BANDERA GENERAL STORE
The Bandera General Store, located on Main Street, is a true General Store. Built in 1907 the building still has the original wood floors, tin tile ceiling, and has served as saddle shop, feed store and an appliance store. Stop in and shop for a cowboy hat, boots, various Texas gifts, jams and salsa. Grab something from the soda fountain or get a scoop or two of Blue Bell Ice Cream.
ARKEY BLUE’S SILVER DOLLAR
Arkey Blue’s Silver Dollar is a Bandera and Texas landmark. The Silver Dollar is located in the basement of the General Store, but you access it by the red door on the street. Having the distinction of being the oldest continuously operated honky-tonk in the State of Texas, the saloon established in the 1930’s with the name The Fox Hole, and has seen a lot over the years. There have been quite a few people play the saloon as well, including Ernest Tubb, Hank Williams Sr, Willie Nelson, Robert Earl Keen and many others. Singer/songwriter Arkey Juenke bought the place in 1968 and put his name on it. Arkey started using the last name Blue because his style of music was a mix of country and blues, and his German last name was hard to pronounce. Arkey has written over 100 songs and a couple appeared in movies as well as the saloon being used in a few scenes. Arkey still plays on weekends and the day I stopped in, a little after eight in the morning he was behind the bar. If you stop by you will see a throwback to the old Texas honkey-tonks with a juke box playing 45 rpm records, two pinball machines, photos from over the years as well as show posters from performing artists. Stop by and listen to some live music and on Saturday’s hear Arkey himself.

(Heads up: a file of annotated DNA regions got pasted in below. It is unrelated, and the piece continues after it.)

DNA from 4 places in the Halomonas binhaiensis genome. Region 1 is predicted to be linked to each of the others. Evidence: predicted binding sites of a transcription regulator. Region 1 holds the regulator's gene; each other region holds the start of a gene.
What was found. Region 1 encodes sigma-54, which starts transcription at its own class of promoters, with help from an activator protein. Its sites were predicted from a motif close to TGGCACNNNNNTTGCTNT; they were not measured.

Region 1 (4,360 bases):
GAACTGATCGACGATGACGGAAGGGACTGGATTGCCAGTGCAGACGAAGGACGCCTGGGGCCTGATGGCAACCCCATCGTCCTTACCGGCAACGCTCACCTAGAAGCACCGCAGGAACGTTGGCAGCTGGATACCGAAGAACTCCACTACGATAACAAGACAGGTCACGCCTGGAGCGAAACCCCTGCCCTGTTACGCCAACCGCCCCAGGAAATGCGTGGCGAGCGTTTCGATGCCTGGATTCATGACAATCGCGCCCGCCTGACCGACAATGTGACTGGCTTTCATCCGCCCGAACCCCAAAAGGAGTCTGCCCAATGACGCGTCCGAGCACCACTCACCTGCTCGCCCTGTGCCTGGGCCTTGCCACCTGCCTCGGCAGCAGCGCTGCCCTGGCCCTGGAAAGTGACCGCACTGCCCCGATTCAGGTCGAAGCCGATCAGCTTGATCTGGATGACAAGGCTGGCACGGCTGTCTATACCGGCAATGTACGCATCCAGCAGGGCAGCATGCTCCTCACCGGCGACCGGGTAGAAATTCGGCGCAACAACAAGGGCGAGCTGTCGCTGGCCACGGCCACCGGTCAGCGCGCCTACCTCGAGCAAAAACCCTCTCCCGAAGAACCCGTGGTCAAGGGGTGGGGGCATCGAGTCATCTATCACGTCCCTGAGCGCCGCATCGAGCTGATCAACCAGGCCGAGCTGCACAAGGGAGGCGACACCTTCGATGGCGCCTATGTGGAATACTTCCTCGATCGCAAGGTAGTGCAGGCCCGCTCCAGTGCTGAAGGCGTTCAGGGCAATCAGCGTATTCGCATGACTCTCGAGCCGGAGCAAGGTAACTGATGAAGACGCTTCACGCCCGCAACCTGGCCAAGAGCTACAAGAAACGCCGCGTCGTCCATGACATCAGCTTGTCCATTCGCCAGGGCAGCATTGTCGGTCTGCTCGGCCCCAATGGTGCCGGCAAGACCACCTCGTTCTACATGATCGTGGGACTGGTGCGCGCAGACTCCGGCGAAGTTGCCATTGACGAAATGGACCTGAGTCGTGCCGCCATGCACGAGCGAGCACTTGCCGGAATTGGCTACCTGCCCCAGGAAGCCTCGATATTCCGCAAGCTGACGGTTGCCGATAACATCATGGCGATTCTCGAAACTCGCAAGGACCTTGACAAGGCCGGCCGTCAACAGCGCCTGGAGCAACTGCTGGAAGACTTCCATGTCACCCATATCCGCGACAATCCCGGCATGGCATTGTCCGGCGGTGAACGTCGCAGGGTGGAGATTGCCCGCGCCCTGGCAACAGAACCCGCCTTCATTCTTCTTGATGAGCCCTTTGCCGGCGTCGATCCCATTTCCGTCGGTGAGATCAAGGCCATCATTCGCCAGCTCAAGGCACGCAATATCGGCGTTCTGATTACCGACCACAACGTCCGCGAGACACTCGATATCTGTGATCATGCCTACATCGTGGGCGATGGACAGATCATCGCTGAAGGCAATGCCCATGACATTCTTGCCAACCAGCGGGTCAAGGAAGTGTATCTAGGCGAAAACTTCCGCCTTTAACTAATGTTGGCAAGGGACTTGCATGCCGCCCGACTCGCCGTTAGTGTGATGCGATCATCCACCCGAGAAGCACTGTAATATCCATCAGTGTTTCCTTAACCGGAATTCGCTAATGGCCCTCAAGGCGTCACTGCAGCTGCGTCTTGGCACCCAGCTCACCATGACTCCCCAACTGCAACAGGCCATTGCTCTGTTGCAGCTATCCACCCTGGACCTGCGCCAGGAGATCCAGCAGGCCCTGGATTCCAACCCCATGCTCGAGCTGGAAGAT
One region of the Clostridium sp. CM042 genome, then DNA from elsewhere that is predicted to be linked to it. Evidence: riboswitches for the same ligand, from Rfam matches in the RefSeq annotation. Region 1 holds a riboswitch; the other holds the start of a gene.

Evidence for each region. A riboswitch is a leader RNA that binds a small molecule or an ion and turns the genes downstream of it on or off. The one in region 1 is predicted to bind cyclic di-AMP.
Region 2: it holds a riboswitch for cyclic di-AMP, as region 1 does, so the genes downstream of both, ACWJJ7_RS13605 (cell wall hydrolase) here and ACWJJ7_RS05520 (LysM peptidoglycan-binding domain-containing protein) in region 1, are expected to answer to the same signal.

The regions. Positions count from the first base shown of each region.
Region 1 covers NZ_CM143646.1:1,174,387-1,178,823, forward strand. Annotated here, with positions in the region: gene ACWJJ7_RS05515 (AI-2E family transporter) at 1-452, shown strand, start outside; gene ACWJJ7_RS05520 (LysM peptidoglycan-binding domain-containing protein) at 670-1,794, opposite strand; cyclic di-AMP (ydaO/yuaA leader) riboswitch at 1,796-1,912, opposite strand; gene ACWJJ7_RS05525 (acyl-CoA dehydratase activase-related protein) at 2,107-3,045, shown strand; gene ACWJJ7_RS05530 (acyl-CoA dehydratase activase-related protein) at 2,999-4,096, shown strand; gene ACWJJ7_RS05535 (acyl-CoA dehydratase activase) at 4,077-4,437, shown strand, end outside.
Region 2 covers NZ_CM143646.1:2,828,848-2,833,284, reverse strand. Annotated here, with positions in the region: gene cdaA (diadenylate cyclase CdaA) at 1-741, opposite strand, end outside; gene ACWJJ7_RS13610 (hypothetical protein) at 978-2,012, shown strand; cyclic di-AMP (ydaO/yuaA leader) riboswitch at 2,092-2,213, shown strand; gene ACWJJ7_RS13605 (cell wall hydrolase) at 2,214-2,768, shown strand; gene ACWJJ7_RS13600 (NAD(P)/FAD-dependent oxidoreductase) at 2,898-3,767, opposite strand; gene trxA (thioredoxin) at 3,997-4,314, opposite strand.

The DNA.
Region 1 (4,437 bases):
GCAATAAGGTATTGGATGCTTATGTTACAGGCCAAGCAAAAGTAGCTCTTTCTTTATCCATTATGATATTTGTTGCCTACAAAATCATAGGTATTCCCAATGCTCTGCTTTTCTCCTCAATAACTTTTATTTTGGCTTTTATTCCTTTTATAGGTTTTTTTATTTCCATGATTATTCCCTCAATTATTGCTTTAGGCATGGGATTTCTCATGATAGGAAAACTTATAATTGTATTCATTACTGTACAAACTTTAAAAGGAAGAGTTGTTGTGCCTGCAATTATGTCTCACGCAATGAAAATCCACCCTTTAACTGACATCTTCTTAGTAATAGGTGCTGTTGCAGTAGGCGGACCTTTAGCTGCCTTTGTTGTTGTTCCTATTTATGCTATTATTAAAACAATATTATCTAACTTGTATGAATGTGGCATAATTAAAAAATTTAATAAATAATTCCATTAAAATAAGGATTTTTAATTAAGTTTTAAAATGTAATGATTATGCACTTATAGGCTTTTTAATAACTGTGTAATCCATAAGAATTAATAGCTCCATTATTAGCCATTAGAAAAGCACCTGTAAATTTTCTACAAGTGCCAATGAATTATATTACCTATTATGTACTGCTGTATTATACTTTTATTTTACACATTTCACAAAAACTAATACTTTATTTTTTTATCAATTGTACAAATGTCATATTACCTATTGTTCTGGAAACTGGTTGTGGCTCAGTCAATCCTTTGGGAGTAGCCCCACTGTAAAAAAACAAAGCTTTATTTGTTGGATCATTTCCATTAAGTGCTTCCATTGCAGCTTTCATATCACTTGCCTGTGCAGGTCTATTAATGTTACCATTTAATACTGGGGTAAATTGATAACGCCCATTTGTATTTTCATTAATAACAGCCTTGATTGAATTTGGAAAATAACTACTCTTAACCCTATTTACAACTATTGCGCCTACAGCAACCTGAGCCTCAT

11th STREET COWBOY BAR
Another Bandera staple is the famed 11th Street Cowboy Bar. Founded in 2006 the bar is situated in an old wood framed building on where else but 11th Street. Once inside you will find a small bar with a couple of stools and hundreds of bras hanging from the ceiling left by previous female patrons. Once outside the side door you will see a covered area with tables and as you round the back, another bar with tables in a covered area.
Adjacent to the bar it opens up to a large open air venue with stools and tables, all facing an outdoor stage that features the only jet cooled dance floor and patio in Texas. Featured in numerous magazines over the years it was even featured live on CNN for the Presidential Primary and elections in Texas. Over the years musicians such as Ray Price, Sammy Kershaw, Johnny Dee and the Rocket 88’s and many more national and Texas based entertainers have played the venue. If you are there on Wednesday’s, you can bring your own steak or other meat and grill it up on their Texas sized BBQ pits.
FRONTIER TIMES MUSEUM
When J. Marvin Hunter moved to Bandera in 1921, he purchased the local newspaper. As an avid seeker of history, he was always interested in tales of Texas and the old west and in 1923 began publishing his own magazine, “Frontier Times”. Until 1954 he published stories about early Texas settlers, cattlemen and the history of the old west relying on eyewitnesses, and people that had firsthand knowledge of the events, all told from the point of the eye witness or participant in the event.
People were encouraged to send in their own stories and as a result soon he was deluged with not only stories but artifacts and memorabilia. Hunter decided to open a museum to showcase all these treasures and in 1933 the museum opened. Today the museum is run by a foundation and showcases a wide range of eclectic oddities and history. Everything from old west and early Texas artifacts, western art, curiosities and is home to the Texas Heroes Hall of Honor which honors individuals that through their leadership, creativity and spirit help keep Texas, Texan. Honorees include Joaquin Jackson famed Texas Ranger and author J. Frank Dobie as well as others. Remember I said people from all over the world visit Bandera? Well, there are two display cases with money from all over the world left by visitors. Everything from Asia, Europe and elsewhere, of course small bills but it will show just how popular Bandera is with tourists.